Instant On IT – Zoe Mackenzie, Service Desk Team Leader

We interviewed Zoe Mackenzie, Service Desk Team Leader at Instant On IT on her experience and thoughts on women in tech.


  1. What does your job role involve?

I am the Service Desk Team Leader for our London HQ Service Team. My role includes all aspects of IT services consultancy for our clients, including co-ordinating our service tickets between the engineers in the team, assisting with support tickets and I also hold Service Delivery Manager responsibilities when the SDM is unavailable or on leave.


  1. What made you choose a career in technology?

After leaving university I applied for a Sales Admin position at a local IT company. Upon starting my job I very much enjoyed the technology side of things. My next career step was to join a network security graduate scheme, where I found my love of cyber security. Since then I’ve been building up my experience as an IT engineer, getting my hands stuck into all things tech!


  1. Did you study an IT or technology related subject at A-Level or University?

I studied Mathematics, Further Mathematics and Music at A level and it was a toss up whether to go to music college or to pursue my Maths studies. However, the Maths degree won in the end and the highlight for me was in my third year when I took a ‘Cryptography’ module, which was amazing. I couldn’t believe Maths could be fun, interesting and apply to the real world! I have used the last few years to hone in on this passion and I am now studying for an MSc in Information Security part-time whilst working.


  1. Did you get any work experience in IT or technology before this role?

Funnily enough I didn’t have direct experience in computer/desktop support before this role so I had to learn a lot when I arrived. However, my two prior jobs set me up very well with the soft skills to deal with customers as I previously had sales and tech trainer experience. I also learned back-end networking in my second role as part of the graduate scheme which helped immensely with network and server support.


  1. Do you think there is a lack of females in the IT and tech sector?

The facts do not lie – there are far fewer women in the IT and tech sector. I have attended a conference where I have been the only female in 200 attendees and all of my engineer colleagues to date have been male. To be fair, I have never found this an issue in my workplace in terms of feeling like a valued member of the team, but a concerted effort across the sector to appeal to women and create a more diverse workforce would be beneficial to all, by encouraging new and innovative ideas and working practices.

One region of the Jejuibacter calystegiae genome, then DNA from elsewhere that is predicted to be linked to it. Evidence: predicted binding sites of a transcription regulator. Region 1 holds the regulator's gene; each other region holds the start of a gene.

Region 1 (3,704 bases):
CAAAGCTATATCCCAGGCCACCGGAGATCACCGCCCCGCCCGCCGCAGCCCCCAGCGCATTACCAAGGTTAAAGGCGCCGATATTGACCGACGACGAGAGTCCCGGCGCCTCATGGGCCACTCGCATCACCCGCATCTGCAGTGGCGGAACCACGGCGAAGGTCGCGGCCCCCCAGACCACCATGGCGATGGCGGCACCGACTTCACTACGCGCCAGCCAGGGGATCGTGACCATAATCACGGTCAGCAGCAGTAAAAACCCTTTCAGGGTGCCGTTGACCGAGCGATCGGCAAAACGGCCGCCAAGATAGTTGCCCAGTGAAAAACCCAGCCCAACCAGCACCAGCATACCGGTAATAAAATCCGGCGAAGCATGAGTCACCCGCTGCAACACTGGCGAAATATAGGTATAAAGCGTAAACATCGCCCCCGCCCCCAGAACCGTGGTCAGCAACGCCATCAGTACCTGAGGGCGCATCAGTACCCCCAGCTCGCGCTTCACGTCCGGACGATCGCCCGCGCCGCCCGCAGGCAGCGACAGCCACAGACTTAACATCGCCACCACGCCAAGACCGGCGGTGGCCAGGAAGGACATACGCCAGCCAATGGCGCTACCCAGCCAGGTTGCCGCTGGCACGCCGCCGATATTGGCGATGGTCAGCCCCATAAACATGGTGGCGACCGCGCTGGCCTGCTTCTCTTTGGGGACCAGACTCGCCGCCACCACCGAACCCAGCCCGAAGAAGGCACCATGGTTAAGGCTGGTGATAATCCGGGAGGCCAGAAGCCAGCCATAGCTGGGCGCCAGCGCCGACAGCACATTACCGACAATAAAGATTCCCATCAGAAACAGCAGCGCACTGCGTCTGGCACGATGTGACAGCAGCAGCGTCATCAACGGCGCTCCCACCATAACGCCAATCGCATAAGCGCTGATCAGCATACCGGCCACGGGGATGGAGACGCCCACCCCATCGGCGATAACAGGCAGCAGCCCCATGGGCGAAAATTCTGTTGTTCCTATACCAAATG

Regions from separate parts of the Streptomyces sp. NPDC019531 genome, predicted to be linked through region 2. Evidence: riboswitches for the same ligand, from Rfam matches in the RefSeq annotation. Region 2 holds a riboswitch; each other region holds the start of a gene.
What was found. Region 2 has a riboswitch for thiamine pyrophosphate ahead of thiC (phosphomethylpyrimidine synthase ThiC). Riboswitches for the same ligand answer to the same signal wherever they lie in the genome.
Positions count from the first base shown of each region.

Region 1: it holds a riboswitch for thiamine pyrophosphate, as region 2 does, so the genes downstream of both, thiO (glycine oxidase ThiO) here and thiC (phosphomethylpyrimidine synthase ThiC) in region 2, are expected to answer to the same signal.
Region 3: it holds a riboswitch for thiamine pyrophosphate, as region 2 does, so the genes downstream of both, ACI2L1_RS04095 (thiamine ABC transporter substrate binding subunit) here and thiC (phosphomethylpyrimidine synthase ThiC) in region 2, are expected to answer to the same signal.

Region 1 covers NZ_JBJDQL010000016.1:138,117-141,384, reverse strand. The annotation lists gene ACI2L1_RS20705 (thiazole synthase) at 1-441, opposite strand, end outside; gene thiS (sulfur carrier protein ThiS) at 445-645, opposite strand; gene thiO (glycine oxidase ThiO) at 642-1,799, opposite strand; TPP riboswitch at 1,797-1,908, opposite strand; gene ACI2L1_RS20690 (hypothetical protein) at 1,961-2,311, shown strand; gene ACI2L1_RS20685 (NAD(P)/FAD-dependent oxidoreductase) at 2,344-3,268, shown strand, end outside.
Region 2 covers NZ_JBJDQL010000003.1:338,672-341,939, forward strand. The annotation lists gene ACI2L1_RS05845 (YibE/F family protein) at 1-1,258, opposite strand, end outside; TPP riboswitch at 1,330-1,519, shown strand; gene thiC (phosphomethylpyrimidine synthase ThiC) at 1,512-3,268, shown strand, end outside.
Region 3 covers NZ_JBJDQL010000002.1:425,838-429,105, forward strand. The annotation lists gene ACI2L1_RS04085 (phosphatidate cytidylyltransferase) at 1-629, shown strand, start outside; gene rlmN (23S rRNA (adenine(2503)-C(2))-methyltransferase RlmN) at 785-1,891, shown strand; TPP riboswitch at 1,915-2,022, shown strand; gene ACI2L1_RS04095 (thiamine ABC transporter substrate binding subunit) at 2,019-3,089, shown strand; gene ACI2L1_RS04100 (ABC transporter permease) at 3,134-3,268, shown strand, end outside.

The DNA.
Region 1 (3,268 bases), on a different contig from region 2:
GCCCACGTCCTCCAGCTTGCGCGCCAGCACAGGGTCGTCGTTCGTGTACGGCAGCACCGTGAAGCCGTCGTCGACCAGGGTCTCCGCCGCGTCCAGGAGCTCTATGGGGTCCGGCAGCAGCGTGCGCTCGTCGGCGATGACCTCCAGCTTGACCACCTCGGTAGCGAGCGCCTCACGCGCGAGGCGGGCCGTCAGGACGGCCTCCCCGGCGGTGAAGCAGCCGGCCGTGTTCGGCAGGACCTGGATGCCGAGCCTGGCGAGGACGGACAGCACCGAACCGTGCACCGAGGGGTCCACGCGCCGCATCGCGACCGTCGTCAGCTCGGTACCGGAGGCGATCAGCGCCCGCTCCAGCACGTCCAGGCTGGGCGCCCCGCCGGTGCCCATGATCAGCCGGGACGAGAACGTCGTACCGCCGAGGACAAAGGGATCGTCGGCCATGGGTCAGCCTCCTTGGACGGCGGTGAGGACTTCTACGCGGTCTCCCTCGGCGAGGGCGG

1. Do you find there is a stereotype that a career in IT or technology is just for men?

I do not think there is a stereotype that IT and technology is just for men. However, there is a stereotype that it is a more male dominated field which stems from the notion that from a young age men are more interested in science and technology and therefore pursue these fields at university. I personally tried to ignore this when entering the field and focused on my interests and individual merits. I feel it might affect young people’s choices when entering the workplace if they feel there is a lack of support or role models at the senior end of the industry.


  1. What would entice women to study technology related courses?

When going through school there is pressure for young people to choose the next phase of their studies fairly early. I think encouraging careers advisors at GCSE and A-level to inform young women about other degree options to the possibly more common humanities, medical or law courses, might lead to more women thinking about a tech degree. Some young people are not aware of all the education and training options out there and are inclined to take purely academic degrees. However, saying this, I do not believe you must have a technology related course to go into a tech career; arts graduates can be just as qualified if they have the passion and dedication.


  1. Are there barriers when it comes to women getting into tech?

It has been proven that women are less likely to apply for a job opening if they do not meet all the candidate requirements listed in the job description. The standard tech job advert lists a lot of experience the candidate “must” have which might mean fewer women apply for the role. I know a lot of organisations will take on candidates who show a good amount of experience in addition to passion and willingness – but they must encourage them through the door first!


  1. How could we encourage more women to start a career in tech?

Role models and more role models! There is nothing better than looking up to powerful, strong and successful women in the tech field – there are many to choose from but there could and should be more. Internal mentoring and sponsorship is also very important, which can be sponsorship from a manager of any gender. It is also very important for women to have that support to move over to the tech side of a business where they initially do not work in a tech role.